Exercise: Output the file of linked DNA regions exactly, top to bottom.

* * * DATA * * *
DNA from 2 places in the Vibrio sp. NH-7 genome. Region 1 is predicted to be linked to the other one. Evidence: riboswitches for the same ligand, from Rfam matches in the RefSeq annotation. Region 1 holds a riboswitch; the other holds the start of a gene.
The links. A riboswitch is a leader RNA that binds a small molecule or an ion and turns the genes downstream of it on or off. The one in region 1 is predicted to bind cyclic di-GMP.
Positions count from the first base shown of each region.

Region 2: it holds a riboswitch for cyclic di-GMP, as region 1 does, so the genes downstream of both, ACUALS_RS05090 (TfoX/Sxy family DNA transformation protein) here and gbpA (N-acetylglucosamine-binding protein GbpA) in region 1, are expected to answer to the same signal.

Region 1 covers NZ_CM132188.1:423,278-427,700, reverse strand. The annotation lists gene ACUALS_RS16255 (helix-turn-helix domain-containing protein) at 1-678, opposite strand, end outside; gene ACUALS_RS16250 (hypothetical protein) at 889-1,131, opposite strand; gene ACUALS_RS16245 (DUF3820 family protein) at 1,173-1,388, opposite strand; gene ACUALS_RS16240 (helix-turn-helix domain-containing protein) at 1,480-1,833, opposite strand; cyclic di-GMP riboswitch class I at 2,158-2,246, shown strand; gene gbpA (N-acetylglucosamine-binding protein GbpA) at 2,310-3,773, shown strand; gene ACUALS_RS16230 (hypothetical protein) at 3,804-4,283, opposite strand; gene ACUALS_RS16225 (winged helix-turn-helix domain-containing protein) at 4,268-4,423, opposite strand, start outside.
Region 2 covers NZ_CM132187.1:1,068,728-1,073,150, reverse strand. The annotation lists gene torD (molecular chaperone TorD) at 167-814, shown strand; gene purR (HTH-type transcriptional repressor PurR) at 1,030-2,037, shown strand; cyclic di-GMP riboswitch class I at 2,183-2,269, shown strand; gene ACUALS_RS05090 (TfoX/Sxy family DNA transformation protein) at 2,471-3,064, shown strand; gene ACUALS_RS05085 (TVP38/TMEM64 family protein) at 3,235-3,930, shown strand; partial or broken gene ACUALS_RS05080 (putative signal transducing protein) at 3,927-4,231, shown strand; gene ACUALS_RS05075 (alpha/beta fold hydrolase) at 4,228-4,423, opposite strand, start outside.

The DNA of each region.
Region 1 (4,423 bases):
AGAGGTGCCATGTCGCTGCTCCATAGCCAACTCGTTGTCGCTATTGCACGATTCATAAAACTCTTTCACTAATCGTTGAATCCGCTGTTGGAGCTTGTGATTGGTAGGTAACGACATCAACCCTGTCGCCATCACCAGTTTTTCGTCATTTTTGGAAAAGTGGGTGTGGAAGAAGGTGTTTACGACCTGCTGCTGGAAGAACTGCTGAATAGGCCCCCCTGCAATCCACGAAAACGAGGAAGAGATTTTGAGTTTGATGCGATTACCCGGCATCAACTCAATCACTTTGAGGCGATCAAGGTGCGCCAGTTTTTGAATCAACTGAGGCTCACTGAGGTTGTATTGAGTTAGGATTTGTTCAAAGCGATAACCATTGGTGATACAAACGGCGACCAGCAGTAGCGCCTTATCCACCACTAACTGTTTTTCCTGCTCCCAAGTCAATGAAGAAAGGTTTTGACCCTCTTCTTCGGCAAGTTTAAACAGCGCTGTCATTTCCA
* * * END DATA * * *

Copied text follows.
DNA from 2 places in the Vibrio sp. NH-7 genome. Region 1 is predicted to be linked to the other one. Evidence: riboswitches for the same ligand, from Rfam matches in the RefSeq annotation. Region 1 holds a riboswitch; the other holds the start of a gene.
The links. A riboswitch is a leader RNA that binds a small molecule or an ion and turns the genes downstream of it on or off. The one in region 1 is predicted to bind cyclic di-GMP.
Positions count from the first base shown of each region.

Region 2: it holds a riboswitch for cyclic di-GMP, as region 1 does, so the genes downstream of both, ACUALS_RS05090 (TfoX/Sxy family DNA transformation protein) here and gbpA (N-acetylglucosamine-binding protein GbpA) in region 1, are expected to answer to the same signal.

Region 1 covers NZ_CM132188.1:423,278-427,700, reverse strand. The annotation lists gene ACUALS_RS16255 (helix-turn-helix domain-containing protein) at 1-678, opposite strand, end outside; gene ACUALS_RS16250 (hypothetical protein) at 889-1,131, opposite strand; gene ACUALS_RS16245 (DUF3820 family protein) at 1,173-1,388, opposite strand; gene ACUALS_RS16240 (helix-turn-helix domain-containing protein) at 1,480-1,833, opposite strand; cyclic di-GMP riboswitch class I at 2,158-2,246, shown strand; gene gbpA (N-acetylglucosamine-binding protein GbpA) at 2,310-3,773, shown strand; gene ACUALS_RS16230 (hypothetical protein) at 3,804-4,283, opposite strand; gene ACUALS_RS16225 (winged helix-turn-helix domain-containing protein) at 4,268-4,423, opposite strand, start outside.
Region 2 covers NZ_CM132187.1:1,068,728-1,073,150, reverse strand. The annotation lists gene torD (molecular chaperone TorD) at 167-814, shown strand; gene purR (HTH-type transcriptional repressor PurR) at 1,030-2,037, shown strand; cyclic di-GMP riboswitch class I at 2,183-2,269, shown strand; gene ACUALS_RS05090 (TfoX/Sxy family DNA transformation protein) at 2,471-3,064, shown strand; gene ACUALS_RS05085 (TVP38/TMEM64 family protein) at 3,235-3,930, shown strand; partial or broken gene ACUALS_RS05080 (putative signal transducing protein) at 3,927-4,231, shown strand; gene ACUALS_RS05075 (alpha/beta fold hydrolase) at 4,228-4,423, opposite strand, start outside.

The DNA of each region.
Region 1 (4,423 bases):
AGAGGTGCCATGTCGCTGCTCCATAGCCAACTCGTTGTCGCTATTGCACGATTCATAAAACTCTTTCACTAATCGTTGAATCCGCTGTTGGAGCTTGTGATTGGTAGGTAACGACATCAACCCTGTCGCCATCACCAGTTTTTCGTCATTTTTGGAAAAGTGGGTGTGGAAGAAGGTGTTTACGACCTGCTGCTGGAAGAACTGCTGAATAGGCCCCCCTGCAATCCACGAAAACGAGGAAGAGATTTTGAGTTTGATGCGATTACCCGGCATCAACTCAATCACTTTGAGGCGATCAAGGTGCGCCAGTTTTTGAATCAACTGAGGCTCACTGAGGTTGTATTGAGTTAGGATTTGTTCAAAGCGATAACCATTGGTGATACAAACGGCGACCAGCAGTAGCGCCTTATCCACCACTAACTGTTTTTCCTGCTCCCAAGTCAATGAAGAAAGGTTTTGACCCTCTTCTTCGGCAAGTTTAAACAGCGCTGTCATTTCCA